Crime

The dangers of New Year’s Eve: DWIs, Uber impostors and fireworks

Fort Worth police and officers from other cities will be out in force this weekend looking for people who are driving drunk.
Fort Worth police and officers from other cities will be out in force this weekend looking for people who are driving drunk. Star-Telegram archives

A new year is not a happy one if you’re in jail or hurt.

So if you’re planning on getting loaded this New Year’s Eve, don’t drive. But be careful whom you choose to ride with. And if fireworks are on your to-do list, be smart and follow the rules.

Law officers will be out in full force across Texas looking for drunken drivers on what many call “amateur night” for drinkers.

The Texas Department of Public Safety keeps a close watch for drivers who are drunk — or simply driving dangerous — especially on Saturday and Sunday.

“Impaired driving or reckless behavior on the road can turn holiday celebrations into tragedies, and these DPS patrols are designed to help save lives by identifying drivers who disregard the law and endanger others,” DPS Director Steven McCraw said in a news release.

There were 960 alcohol-related traffic fatalities — out of 3,531 total traffic deaths — in Texas in 2015, including 11 in Collin County, 83 in Dallas County, six in Denton County, 10 in Johnson County, five in Parker County and 37 in Tarrant County, according to the Texas Department of Transportation.

During last year’s eight-day Christmas/New Year’s holiday enforcement period, DPS troopers made 466 DWI arrests.

No refusal in play this weekend

Many local law enforcement agencies will be participating in no-refusal operations in which people arrested on suspicion of DWI will be offered a blood test only.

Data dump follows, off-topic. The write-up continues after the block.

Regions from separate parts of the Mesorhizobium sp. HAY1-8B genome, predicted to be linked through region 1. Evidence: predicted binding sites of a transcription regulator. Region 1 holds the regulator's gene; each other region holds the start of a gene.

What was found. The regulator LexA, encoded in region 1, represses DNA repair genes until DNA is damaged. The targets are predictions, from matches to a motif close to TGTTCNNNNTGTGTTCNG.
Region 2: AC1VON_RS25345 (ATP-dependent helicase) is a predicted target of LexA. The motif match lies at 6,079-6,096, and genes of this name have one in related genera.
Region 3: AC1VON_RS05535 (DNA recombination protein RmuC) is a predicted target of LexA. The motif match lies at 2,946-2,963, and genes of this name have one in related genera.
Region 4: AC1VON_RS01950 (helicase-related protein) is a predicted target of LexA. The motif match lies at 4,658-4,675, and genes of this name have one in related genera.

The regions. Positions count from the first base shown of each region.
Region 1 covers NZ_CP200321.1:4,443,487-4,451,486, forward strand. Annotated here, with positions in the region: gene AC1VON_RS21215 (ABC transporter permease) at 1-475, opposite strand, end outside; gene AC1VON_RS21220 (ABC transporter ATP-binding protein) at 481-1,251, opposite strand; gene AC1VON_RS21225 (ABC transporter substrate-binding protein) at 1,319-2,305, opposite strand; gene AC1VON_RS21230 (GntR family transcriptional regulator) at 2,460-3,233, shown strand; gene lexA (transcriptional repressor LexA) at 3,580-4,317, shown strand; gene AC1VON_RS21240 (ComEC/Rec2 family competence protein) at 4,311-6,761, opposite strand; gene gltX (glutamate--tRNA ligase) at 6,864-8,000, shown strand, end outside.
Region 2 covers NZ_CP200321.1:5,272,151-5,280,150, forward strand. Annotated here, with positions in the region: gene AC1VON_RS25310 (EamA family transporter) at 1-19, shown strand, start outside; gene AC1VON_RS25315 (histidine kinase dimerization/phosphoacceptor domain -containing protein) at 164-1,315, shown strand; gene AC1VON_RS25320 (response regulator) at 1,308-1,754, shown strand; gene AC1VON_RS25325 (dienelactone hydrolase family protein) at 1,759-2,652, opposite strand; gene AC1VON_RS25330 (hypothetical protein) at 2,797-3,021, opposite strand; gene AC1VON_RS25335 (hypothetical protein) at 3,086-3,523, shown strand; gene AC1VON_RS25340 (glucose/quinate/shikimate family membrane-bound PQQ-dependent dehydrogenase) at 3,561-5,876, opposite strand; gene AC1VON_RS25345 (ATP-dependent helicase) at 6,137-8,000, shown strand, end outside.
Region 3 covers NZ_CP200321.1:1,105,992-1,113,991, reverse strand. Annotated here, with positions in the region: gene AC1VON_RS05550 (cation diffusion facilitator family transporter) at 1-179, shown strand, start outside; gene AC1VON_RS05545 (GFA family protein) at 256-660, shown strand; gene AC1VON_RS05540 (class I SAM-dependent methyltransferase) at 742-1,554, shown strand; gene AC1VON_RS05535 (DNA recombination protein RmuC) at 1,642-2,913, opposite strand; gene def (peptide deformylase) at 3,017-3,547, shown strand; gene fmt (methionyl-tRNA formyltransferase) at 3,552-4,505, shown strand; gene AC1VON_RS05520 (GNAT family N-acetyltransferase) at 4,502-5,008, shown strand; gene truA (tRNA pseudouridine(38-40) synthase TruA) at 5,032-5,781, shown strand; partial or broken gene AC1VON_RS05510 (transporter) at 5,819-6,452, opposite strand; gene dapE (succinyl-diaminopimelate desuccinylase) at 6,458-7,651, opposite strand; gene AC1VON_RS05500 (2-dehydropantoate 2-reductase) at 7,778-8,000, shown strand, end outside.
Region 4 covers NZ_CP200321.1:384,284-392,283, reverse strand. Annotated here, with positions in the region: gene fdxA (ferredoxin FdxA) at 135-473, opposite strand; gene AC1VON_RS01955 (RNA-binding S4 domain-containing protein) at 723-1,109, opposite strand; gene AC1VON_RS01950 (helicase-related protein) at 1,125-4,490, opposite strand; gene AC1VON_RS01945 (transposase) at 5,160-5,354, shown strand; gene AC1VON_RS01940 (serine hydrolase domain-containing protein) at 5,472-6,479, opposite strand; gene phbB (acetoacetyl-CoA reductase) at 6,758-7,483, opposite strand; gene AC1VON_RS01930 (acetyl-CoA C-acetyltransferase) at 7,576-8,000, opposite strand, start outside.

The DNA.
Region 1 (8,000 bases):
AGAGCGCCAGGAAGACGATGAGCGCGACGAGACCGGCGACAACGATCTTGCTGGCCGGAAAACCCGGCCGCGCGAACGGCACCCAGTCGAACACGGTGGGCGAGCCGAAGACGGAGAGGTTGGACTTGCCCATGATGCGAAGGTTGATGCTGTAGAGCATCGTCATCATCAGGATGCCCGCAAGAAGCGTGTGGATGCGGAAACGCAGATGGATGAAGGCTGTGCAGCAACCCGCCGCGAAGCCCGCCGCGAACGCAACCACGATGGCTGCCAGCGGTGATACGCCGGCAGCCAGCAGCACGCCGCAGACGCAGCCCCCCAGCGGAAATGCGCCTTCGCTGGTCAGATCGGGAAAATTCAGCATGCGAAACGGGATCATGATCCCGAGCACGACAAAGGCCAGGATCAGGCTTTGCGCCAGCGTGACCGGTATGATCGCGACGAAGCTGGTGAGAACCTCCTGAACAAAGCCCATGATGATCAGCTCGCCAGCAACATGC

If a person refuses to take a blood test, officers will obtain an immediate warrant from a judge to obtain a blood sample.

Forty-six DWI cases were filed with the Tarrant County district attorney’s office in January during no-refusal efforts throughout Christmas and New Year’s in 2015-16, officials said. Of those, nine drivers tested at twice the legal limit and two tested three times the legal limit or above.

“Once again, Tarrant County law enforcement agencies are conducting a no-refusal enforcement for drunk drivers,” prosecutor Kacey Fickes said in an email. “We want to encourage responsible behavior this weekend and ask that our citizens make plans for transportation as they enjoy the holiday. A trip to jail is a terrible way to ring in the new year.”

Beware of ride-hailing impostors

Police in North Texas want to make sure you get home safe on New Year’s Eve, and one relatively new danger includes ride-hailing impostors posing as your Uber or Lyft driver.

Ride-hailing apps have become a major transportation option for many, and they give residents a safe, sober ride home, as long as you get in the right car.

Impostors have reportedly picked up riders and robbed them, assaulted them and more. They hang around popular pickup spots and hope someone mistakes their car for the ride they requested. Last year, TCU police alerted the campus that a man posing as an Uber driver “initiated inappropriate conversations” with two female students.

Uber and Lyft have released statements saying, in part, that riders should double-check the car, license plate and driver, especially in crowded areas.

Be smart, careful with fireworks

Fireworks are always popular when ringing in the New Year, but they’re also dangerous. At least 11 people died in the United States last year while shooting fireworks, and another 11,900 were treated at hospitals, according to the Consumer Product Safety Commission.

Here are a couple of laws worth noting:

▪ It’s against the law to shoot fireworks inside the city limits of every city in Tarrant County. It’s legal to shoot in unincorporated parts of the county, but only on your own property or if you have another landowner’s permission.

▪ In Fort Worth it is illegal to possess or shoot fireworks within the city limits; also, it is illegal in unincorporated Tarrant County, to shoot fireworks within 5,000 feet of the city limits. Arlington’s distance for shooting near the city limits is 2,000 feet.

Staff writers Mitch Mitchell, Mark Smith and Lee Williams contributed to this report, which includes material from the Star-Telegram archives.

Lee Williams: 817-390-7840, @leewatson

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